People are less likely to wear hearing protection that is uncomfortable. The overall comfort of the hearing protection is therefore a primary design feature. Methods for evaluating comfort typically include production and use testing of physical prototypes which are expensive and time consuming which reduces the number of design options to test. This work demonstrates the use of computer modeling to predict wearer discomfort by modeling the interaction between ear protection devices and the human ear.
The emergence of simulation data management software packages provides an opportunity to both streamline simulation processes and further leverage the impact of simulation results. The nimble mechanism for process automation offered by SIMULIA SLM (Simulation Lifecycle Management) product reduces simulation turnaround by establishing connections between and managing simulation stages while allowing interactive components, such as Abaqus/CAE, to provide rich functionality.
This work describes a numerical methodology based on the Finite Element approach able to simulate the dynamic maneuver of the full vehicle running on fatigue reference roads. The basic idea of present work stays in combining a moderately complex and general tire model with traditional full-vehicle methods, including both implicit and explicit finite element techniques, in order to predict – within the early design phases when no prototypes are available - the loads transmitted to the vehicle running on the real fatigue reference roads.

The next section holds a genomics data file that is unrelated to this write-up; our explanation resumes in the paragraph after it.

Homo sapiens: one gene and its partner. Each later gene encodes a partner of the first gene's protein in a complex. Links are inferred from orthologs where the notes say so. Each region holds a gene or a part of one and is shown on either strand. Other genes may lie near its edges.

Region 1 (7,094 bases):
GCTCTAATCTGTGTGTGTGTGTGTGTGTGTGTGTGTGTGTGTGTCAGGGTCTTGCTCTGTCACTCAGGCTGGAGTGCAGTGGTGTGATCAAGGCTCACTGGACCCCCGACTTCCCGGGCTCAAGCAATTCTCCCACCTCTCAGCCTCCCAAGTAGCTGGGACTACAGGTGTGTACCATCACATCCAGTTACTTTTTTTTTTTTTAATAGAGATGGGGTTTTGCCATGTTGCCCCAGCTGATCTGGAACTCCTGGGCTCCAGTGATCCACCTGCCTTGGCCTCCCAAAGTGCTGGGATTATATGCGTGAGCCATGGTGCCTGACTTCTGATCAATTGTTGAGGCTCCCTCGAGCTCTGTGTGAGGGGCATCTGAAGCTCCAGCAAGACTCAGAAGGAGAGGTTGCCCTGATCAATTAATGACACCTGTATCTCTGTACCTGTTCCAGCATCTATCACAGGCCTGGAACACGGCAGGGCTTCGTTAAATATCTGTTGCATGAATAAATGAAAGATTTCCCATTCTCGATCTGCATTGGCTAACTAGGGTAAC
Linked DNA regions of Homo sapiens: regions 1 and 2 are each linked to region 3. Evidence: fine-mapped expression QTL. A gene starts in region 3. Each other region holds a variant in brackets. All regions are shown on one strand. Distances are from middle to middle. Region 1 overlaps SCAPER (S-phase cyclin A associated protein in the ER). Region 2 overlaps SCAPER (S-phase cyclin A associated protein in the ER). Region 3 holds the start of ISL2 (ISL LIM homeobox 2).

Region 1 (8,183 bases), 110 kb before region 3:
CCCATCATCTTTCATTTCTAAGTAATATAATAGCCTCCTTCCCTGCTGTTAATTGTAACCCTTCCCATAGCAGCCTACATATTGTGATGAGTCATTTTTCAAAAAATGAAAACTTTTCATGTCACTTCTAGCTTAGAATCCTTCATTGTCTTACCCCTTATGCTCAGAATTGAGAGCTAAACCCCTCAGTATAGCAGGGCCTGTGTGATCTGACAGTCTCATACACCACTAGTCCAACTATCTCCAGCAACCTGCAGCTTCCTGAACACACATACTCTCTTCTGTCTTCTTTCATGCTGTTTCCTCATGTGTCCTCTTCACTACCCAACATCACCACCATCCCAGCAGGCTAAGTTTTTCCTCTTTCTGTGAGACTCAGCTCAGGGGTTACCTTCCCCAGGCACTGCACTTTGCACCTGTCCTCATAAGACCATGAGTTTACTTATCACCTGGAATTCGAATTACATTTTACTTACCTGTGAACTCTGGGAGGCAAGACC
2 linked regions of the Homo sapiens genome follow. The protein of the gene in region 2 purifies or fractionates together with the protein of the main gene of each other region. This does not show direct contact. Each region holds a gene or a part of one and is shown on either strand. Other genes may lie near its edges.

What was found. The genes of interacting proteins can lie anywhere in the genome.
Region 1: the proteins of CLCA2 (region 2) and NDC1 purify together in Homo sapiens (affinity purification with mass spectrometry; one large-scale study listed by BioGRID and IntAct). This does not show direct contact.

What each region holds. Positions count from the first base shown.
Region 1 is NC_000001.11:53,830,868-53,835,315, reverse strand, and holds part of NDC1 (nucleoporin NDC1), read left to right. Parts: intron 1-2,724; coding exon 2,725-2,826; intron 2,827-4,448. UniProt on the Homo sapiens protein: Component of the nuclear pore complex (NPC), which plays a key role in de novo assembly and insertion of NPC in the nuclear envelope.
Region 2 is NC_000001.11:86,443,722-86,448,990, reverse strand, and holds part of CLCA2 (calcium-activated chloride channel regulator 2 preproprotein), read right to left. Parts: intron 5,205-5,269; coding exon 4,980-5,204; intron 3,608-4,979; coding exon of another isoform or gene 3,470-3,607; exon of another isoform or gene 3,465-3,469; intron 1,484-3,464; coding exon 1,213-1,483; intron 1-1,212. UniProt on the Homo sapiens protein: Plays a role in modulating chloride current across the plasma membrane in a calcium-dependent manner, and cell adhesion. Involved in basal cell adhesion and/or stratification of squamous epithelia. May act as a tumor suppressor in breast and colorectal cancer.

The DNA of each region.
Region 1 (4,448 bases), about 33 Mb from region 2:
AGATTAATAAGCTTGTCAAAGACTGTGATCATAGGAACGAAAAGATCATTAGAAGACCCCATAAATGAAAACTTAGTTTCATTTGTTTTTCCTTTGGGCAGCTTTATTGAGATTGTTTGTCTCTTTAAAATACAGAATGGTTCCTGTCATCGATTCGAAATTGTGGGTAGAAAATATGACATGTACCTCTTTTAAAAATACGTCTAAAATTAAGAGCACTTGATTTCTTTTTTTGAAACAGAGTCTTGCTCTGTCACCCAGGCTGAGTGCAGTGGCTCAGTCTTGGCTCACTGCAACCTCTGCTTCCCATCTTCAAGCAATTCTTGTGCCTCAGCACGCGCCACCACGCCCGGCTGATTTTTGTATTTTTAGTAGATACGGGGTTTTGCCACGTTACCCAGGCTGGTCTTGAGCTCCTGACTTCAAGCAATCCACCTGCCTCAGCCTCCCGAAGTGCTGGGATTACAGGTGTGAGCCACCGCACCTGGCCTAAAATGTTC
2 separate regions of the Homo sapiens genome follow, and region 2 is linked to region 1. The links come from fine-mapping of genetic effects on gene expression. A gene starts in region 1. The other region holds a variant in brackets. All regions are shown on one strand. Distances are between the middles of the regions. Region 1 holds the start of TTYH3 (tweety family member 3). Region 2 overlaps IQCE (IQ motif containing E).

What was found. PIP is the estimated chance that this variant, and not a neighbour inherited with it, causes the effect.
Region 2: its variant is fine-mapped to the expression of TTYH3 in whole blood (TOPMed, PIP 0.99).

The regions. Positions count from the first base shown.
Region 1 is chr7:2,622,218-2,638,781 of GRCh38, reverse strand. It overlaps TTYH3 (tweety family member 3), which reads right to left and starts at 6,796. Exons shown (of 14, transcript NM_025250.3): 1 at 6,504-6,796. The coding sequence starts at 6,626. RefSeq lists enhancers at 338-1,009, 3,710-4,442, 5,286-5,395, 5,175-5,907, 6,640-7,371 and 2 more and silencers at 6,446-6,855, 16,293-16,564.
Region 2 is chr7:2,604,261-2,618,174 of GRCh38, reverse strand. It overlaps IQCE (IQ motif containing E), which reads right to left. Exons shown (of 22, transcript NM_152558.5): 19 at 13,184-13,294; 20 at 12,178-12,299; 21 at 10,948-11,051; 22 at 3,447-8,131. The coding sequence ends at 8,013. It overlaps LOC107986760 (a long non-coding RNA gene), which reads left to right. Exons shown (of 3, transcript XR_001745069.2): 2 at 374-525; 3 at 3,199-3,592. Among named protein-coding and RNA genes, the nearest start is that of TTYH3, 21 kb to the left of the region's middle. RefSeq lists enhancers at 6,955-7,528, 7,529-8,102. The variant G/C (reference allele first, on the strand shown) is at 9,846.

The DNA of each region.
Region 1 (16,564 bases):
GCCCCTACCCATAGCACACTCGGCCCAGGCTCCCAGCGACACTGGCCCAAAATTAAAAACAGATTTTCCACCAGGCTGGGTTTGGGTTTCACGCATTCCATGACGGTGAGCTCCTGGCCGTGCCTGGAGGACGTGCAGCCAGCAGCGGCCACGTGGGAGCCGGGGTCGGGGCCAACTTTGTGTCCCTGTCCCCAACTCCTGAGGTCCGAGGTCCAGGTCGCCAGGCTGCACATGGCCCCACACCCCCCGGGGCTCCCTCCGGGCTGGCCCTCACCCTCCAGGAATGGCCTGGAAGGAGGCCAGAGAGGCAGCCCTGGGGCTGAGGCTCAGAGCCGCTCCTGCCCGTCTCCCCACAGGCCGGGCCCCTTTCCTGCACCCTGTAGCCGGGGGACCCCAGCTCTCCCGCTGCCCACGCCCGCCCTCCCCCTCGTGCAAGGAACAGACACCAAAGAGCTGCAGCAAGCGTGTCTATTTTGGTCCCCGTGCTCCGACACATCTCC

Snow traction is an important tire performance parameter for product applications in markets where snow is present for several months during the year. It is very difficult to perform multiple tests because proving grounds and consistent test conditions are available only for limited periods of time and due to prototyping and test expense. This paper deals with the simulation aspects of the snow traction test using Abaqus. The first part of this paper describes the chosen test method and offers a review of the available simulation technology.
Automotive vehicles undergo various ranges of road loads according to the driving conditions. Sometimes it experiences unusually large overload such as pot-hole impact or curb strike whose forces are several times of the vehicle weight. Those overloads may induce plastic deformations at some components and these plastic deformations reduce the fatigue life of the components. In some cases, the fatigue crack initiation points may be changed due to the residual stresses which were generated by the overloads.
Product development is becoming more complex. It involves not only system simulation requirements, but also the need to manage and share huge amounts of engineering information that is housed throughout the world. It quickly becomes complex when getting into detailed system simulation for powertrain applications such as sealing products.